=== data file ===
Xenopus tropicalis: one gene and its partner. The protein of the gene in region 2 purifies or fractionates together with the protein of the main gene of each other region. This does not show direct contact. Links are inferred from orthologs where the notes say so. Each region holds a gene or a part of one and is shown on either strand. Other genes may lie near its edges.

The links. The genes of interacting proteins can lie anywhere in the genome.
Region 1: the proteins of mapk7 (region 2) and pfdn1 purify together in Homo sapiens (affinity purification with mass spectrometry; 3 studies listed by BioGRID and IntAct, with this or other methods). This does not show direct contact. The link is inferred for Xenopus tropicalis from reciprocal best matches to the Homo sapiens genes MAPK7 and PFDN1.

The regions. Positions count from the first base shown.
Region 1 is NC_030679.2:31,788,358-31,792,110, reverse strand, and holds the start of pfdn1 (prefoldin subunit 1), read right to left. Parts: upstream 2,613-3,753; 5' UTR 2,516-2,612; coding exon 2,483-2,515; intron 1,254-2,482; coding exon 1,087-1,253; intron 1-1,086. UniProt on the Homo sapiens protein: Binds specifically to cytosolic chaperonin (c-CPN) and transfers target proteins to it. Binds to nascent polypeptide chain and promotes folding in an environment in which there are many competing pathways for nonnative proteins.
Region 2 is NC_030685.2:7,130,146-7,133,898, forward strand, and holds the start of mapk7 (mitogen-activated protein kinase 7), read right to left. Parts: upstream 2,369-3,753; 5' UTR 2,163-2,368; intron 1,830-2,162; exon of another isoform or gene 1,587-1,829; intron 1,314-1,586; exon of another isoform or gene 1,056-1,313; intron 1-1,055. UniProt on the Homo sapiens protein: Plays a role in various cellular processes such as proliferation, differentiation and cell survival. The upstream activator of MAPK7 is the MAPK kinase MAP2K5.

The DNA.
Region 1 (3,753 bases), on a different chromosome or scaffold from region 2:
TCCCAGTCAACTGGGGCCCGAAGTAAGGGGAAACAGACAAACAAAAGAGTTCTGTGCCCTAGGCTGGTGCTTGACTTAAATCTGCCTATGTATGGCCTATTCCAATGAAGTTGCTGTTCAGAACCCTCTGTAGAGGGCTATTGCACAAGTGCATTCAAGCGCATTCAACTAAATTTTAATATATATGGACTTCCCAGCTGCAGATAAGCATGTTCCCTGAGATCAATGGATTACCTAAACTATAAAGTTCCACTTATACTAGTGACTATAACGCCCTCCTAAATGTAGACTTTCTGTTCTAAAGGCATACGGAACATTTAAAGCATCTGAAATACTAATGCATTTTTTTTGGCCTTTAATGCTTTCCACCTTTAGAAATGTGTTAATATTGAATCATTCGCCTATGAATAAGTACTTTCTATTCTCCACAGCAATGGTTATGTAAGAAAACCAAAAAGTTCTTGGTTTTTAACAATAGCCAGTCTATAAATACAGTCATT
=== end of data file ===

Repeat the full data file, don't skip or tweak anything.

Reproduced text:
Xenopus tropicalis: one gene and its partner. The protein of the gene in region 2 purifies or fractionates together with the protein of the main gene of each other region. This does not show direct contact. Links are inferred from orthologs where the notes say so. Each region holds a gene or a part of one and is shown on either strand. Other genes may lie near its edges.

The links. The genes of interacting proteins can lie anywhere in the genome.
Region 1: the proteins of mapk7 (region 2) and pfdn1 purify together in Homo sapiens (affinity purification with mass spectrometry; 3 studies listed by BioGRID and IntAct, with this or other methods). This does not show direct contact. The link is inferred for Xenopus tropicalis from reciprocal best matches to the Homo sapiens genes MAPK7 and PFDN1.

The regions. Positions count from the first base shown.
Region 1 is NC_030679.2:31,788,358-31,792,110, reverse strand, and holds the start of pfdn1 (prefoldin subunit 1), read right to left. Parts: upstream 2,613-3,753; 5' UTR 2,516-2,612; coding exon 2,483-2,515; intron 1,254-2,482; coding exon 1,087-1,253; intron 1-1,086. UniProt on the Homo sapiens protein: Binds specifically to cytosolic chaperonin (c-CPN) and transfers target proteins to it. Binds to nascent polypeptide chain and promotes folding in an environment in which there are many competing pathways for nonnative proteins.
Region 2 is NC_030685.2:7,130,146-7,133,898, forward strand, and holds the start of mapk7 (mitogen-activated protein kinase 7), read right to left. Parts: upstream 2,369-3,753; 5' UTR 2,163-2,368; intron 1,830-2,162; exon of another isoform or gene 1,587-1,829; intron 1,314-1,586; exon of another isoform or gene 1,056-1,313; intron 1-1,055. UniProt on the Homo sapiens protein: Plays a role in various cellular processes such as proliferation, differentiation and cell survival. The upstream activator of MAPK7 is the MAPK kinase MAP2K5.

The DNA.
Region 1 (3,753 bases), on a different chromosome or scaffold from region 2:
TCCCAGTCAACTGGGGCCCGAAGTAAGGGGAAACAGACAAACAAAAGAGTTCTGTGCCCTAGGCTGGTGCTTGACTTAAATCTGCCTATGTATGGCCTATTCCAATGAAGTTGCTGTTCAGAACCCTCTGTAGAGGGCTATTGCACAAGTGCATTCAAGCGCATTCAACTAAATTTTAATATATATGGACTTCCCAGCTGCAGATAAGCATGTTCCCTGAGATCAATGGATTACCTAAACTATAAAGTTCCACTTATACTAGTGACTATAACGCCCTCCTAAATGTAGACTTTCTGTTCTAAAGGCATACGGAACATTTAAAGCATCTGAAATACTAATGCATTTTTTTTGGCCTTTAATGCTTTCCACCTTTAGAAATGTGTTAATATTGAATCATTCGCCTATGAATAAGTACTTTCTATTCTCCACAGCAATGGTTATGTAAGAAAACCAAAAAGTTCTTGGTTTTTAACAATAGCCAGTCTATAAATACAGTCATT